Get paid to move?!

Many people practice physical activity on a regular basis. Generally, these people are lucky to have found an activity that they like and enjoy doing. This is called the intrinsic motivation. On the other hand, for many people, it can be a challenge to move on a regular basis. In these cases, one can wonder if paying the person to do physical activity can encourage him to get moving. Studies have looked into the subject and tried to determine if it could be effective to be paid to move!

Moreover, since many companies are implementing incentives to encourage their employees to stay active on a daily basis, it is essential to invest well in order to promote the adoption of healthy lifestyle habits as much as possible.

This is precisely the subject of the following study: A Systematic Review of Financial Incentives for Physical Activity: The Effects on Physical Activity and Related Outcomes.

Two types of incentives were studied:

  • The unconditional incentives are products or services that are given to all participants and that generally serve to reduce the cost of doing physical activity. It could be a gym membership or free clothes, for example.
  • The Rewards are incentives that are given when the subject completes certain tasks. In the studies discussed, rewards were given when the subject completed a certain number of minutes of physical activity, steps, or workouts.

Impact of unconditional incentives on physical activity

Most unconditional incentives were free memberships or free classes at gyms or workouts.

Unsurprisingly, this type of incentive had little or no impact on participants' level of physical activity. Only one study found a positive impact on the amount of physical activity performed, 4 weeks after the start of the intervention. On the other hand, the effect had faded 8 weeks after the start of the intervention.

This is called a short-lived impact!

Does this mean companies should absolutely stop subsidizing employee gym memberships? Not really.

Rather, what the study shows is that it's probably an unnecessary expense if it's the company's only intervention.

Impact of rewards on physical activity level

Some studies rewarded participants for attending physical activity sessions while others gave a reward if a physical activity goal was met.

Studies that rewarded participation in physical activity sessions show a slightly positive impact of this type of incentive. In general, the participants participated more regularly in the supervised sessions, which makes a lot of sense.

However, it generally had little or no impact on the total amount of physical activity performed or on sedentary behaviors. We can therefore think that the participants stopped their usual physical activities to choose instead the physical activities that were rewarded by incentives.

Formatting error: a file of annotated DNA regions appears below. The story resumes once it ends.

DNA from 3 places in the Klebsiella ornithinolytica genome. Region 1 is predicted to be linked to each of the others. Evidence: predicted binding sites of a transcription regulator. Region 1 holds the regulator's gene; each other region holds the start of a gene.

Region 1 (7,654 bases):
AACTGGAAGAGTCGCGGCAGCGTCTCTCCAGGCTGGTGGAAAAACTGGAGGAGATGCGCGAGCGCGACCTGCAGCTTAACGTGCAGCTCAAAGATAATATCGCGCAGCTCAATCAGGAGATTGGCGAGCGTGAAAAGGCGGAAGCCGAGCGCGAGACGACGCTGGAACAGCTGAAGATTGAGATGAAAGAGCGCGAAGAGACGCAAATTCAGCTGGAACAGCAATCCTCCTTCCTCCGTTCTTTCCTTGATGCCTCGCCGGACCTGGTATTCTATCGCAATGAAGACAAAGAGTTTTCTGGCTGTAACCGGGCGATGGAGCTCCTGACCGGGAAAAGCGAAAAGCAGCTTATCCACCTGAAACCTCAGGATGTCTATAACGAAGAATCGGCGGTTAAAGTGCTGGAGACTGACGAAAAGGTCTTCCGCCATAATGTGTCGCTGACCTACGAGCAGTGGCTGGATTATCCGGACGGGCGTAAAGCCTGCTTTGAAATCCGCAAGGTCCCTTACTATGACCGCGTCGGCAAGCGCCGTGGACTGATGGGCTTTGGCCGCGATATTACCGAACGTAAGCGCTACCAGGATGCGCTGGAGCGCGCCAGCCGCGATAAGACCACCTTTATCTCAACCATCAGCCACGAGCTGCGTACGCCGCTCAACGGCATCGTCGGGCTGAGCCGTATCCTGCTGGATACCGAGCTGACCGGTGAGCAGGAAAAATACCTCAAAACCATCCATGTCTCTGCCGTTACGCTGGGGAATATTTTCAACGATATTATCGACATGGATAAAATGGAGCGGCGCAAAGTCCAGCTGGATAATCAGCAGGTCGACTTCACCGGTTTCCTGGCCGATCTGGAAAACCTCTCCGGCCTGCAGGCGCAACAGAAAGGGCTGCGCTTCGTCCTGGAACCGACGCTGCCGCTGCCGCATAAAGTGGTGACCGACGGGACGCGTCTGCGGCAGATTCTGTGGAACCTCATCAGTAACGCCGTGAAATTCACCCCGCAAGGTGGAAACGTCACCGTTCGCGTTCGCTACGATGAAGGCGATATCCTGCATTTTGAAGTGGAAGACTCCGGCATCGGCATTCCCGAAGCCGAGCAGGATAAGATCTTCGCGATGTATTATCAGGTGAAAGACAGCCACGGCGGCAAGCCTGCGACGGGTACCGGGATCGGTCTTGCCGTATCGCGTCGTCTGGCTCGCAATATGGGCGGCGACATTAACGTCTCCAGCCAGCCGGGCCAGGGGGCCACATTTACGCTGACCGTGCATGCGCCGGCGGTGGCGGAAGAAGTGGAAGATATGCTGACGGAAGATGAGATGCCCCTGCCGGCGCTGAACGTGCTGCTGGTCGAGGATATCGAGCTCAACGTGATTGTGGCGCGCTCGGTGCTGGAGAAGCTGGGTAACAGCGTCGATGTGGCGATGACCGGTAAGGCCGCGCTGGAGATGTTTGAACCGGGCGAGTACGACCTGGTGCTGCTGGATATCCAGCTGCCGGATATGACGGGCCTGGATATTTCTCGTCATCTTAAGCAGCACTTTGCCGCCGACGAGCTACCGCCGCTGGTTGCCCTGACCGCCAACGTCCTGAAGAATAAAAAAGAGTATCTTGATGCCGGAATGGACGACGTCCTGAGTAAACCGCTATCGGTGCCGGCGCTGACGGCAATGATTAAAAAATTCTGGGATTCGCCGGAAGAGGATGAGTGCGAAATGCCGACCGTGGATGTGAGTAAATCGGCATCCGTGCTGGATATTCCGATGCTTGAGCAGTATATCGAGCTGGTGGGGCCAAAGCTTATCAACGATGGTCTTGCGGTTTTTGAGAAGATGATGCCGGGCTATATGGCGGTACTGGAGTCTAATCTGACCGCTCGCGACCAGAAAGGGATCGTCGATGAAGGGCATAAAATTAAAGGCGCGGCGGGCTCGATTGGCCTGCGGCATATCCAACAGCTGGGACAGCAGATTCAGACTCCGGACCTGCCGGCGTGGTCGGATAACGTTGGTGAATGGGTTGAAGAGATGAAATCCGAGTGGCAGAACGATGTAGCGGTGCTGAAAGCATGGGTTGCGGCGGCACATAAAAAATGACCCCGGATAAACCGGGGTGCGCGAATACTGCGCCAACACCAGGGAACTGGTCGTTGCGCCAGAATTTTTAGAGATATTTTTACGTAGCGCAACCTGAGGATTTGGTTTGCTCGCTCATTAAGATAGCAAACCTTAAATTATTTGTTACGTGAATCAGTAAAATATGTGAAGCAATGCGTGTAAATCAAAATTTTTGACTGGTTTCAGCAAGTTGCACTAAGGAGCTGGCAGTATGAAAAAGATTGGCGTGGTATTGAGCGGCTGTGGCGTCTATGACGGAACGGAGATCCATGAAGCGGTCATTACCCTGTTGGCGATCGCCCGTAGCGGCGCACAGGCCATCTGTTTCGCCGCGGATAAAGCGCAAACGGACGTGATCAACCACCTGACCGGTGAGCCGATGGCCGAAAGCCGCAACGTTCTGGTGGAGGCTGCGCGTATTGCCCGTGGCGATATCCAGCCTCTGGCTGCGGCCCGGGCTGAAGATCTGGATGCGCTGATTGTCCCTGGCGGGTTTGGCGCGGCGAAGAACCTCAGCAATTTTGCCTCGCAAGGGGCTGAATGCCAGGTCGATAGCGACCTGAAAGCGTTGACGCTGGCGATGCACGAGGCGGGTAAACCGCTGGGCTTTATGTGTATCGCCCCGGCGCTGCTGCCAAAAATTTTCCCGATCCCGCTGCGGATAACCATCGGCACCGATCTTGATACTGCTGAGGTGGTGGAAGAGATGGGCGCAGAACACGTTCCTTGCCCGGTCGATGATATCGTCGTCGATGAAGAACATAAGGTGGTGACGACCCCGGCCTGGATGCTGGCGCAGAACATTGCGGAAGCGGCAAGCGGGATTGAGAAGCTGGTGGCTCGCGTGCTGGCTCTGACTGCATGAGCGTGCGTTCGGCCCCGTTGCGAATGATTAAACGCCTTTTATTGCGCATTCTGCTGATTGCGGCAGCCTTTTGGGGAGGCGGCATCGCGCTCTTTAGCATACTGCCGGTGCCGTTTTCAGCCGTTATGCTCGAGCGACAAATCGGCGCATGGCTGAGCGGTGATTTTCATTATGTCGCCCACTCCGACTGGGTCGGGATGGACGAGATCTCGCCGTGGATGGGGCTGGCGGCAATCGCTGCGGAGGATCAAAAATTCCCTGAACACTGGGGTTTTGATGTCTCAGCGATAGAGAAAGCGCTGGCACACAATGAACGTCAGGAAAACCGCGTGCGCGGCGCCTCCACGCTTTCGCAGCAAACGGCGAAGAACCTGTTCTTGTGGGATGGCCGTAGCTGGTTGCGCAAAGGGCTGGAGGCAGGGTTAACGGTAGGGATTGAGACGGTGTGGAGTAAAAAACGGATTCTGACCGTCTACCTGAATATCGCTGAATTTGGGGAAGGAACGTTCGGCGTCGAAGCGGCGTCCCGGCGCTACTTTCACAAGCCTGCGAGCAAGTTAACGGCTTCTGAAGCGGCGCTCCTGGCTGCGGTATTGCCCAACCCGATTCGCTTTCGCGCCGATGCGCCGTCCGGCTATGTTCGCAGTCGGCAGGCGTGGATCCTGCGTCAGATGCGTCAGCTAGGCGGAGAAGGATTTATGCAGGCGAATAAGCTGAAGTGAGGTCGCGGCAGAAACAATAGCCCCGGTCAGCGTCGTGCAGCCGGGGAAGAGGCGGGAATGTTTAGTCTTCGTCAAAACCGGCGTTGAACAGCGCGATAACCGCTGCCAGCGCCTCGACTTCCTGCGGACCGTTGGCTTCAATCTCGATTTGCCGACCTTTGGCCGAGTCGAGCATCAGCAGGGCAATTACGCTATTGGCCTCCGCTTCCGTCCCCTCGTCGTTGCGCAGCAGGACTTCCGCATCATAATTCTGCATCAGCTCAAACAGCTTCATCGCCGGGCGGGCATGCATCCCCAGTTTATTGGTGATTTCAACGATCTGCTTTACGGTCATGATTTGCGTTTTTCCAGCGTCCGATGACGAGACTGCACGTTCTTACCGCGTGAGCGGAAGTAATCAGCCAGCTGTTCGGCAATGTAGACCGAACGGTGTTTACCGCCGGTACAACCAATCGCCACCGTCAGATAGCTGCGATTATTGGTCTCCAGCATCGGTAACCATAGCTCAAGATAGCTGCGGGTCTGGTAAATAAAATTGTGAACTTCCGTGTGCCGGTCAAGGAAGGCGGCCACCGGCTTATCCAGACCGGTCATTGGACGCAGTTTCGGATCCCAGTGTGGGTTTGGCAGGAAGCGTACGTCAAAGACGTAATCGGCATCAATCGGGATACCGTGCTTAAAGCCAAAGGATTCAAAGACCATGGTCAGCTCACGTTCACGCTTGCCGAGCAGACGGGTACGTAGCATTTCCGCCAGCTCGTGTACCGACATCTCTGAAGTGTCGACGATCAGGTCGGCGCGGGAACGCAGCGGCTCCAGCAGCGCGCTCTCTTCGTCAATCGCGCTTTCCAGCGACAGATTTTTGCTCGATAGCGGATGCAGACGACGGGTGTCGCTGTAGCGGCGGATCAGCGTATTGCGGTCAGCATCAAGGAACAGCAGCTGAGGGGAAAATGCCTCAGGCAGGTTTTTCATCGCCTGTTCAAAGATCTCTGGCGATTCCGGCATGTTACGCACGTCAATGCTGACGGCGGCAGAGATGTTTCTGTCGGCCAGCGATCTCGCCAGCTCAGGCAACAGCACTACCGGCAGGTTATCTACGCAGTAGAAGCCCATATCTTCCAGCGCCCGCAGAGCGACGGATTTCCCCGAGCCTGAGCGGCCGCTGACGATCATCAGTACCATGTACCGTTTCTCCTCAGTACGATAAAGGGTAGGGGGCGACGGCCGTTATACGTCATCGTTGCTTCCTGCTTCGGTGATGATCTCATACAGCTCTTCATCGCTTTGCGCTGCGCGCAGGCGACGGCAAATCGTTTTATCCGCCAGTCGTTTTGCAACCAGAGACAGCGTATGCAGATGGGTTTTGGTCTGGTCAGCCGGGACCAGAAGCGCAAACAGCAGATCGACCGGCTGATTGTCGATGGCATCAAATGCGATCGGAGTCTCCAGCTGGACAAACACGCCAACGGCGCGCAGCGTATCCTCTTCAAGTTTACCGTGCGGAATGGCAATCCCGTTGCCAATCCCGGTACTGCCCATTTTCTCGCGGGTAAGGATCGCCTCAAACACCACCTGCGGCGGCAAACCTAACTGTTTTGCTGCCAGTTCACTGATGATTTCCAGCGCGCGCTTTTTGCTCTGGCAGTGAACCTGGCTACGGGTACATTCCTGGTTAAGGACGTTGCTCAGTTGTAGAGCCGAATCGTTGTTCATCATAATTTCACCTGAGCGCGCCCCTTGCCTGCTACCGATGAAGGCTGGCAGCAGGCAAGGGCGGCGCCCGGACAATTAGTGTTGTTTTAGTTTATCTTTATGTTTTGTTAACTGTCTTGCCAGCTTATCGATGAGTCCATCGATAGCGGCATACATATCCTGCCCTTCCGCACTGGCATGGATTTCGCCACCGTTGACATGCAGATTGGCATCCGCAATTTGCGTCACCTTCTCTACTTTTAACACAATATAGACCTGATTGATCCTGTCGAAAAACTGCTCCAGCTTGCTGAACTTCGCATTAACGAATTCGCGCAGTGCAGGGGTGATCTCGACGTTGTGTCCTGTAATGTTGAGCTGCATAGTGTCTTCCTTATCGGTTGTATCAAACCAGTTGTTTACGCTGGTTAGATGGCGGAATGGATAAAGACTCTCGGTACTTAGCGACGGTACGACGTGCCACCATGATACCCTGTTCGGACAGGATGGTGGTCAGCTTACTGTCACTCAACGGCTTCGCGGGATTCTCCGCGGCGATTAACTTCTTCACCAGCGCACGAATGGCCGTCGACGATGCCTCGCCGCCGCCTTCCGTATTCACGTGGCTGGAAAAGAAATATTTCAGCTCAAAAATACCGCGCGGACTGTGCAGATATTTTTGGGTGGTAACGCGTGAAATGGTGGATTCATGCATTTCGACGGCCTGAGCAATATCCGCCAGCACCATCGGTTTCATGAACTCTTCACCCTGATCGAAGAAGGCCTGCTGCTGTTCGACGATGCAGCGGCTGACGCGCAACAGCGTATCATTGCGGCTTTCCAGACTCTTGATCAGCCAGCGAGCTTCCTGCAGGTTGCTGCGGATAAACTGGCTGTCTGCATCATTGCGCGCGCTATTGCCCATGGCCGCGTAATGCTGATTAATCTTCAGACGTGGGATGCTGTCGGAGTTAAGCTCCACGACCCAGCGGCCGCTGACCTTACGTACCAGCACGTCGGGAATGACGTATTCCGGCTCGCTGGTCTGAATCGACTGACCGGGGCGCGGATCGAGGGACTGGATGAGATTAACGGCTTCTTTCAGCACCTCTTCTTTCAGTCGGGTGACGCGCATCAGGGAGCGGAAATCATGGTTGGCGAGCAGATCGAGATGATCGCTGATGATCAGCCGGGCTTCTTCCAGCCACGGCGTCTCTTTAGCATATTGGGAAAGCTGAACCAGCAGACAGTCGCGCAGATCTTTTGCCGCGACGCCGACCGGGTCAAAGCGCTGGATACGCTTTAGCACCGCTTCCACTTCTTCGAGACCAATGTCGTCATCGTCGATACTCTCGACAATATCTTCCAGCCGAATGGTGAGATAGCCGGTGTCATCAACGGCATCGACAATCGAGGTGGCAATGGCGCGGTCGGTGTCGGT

Incentives that reward reaching a certain threshold of physical activity had the greatest impact on lifestyle habits in general, during the period when the incentives were given.

Basically, if you give incentives, you really have to be careful to choose them carefully, because the participants will take the shortest route to obtain them. Thus, it is ideally necessary to choose medium-term rather than very short-term objectives and ideally to reward a process rather than a result.

Care must also be taken with the withdrawal of incentives. Indeed, one study found that after the incentives were removed, participants tended to engage in even less physical activity than at the start of the study.

In summary, if done right, paying people to move can help them increase their level of physical activity. On the other hand, the incentives must be chosen appropriately. Above all, we must help people to enjoy physical activity. This way, behavioral changes are much more lasting!

7 thoughts on “Getting paid to move?!”

  1. Very interesting!
    However, some studies have shown that when an extrinsic motivator is added to someone who is already doing an activity for pleasure, intrinsic motivation tends to decrease, which may explain the "fall" effect when end to reinforcement… (https://psycnet.apa.org/buy/1999-01567-001)
    Although, for my part… receiving a medal, even just for participation, adds ridiculously much to my pleasure in running! XD

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  2. Very interesting as a study. From my point of view if a person needs an external monetary motivation to move it is a waste of time to use this method because physical activity will be perceived as work for which they expect a reward in return. I think maybe people who don't like to move should be seen by their family doctor to find out why they don't like to move because it goes against our nature. A life without wanting to move for me is nonsense. Is it really possible to live in mental and physical health without moving?

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  3. This is a very important subject, according to Pierre Lavoie, people's health problems that are due to poor eating habits or insufficient physical activity would occupy 80% of health care ... moreover the use of the automobile is a scourge for the environment and our transport needs to be redesigned… We have a lot of work to do to change all that!

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  4. Very interesting to discover the psychology of people who engage in physical activity for reward. Has any particular study ever shown whether these people continue their physical activity after reaching the proposed incentive?

    Reply

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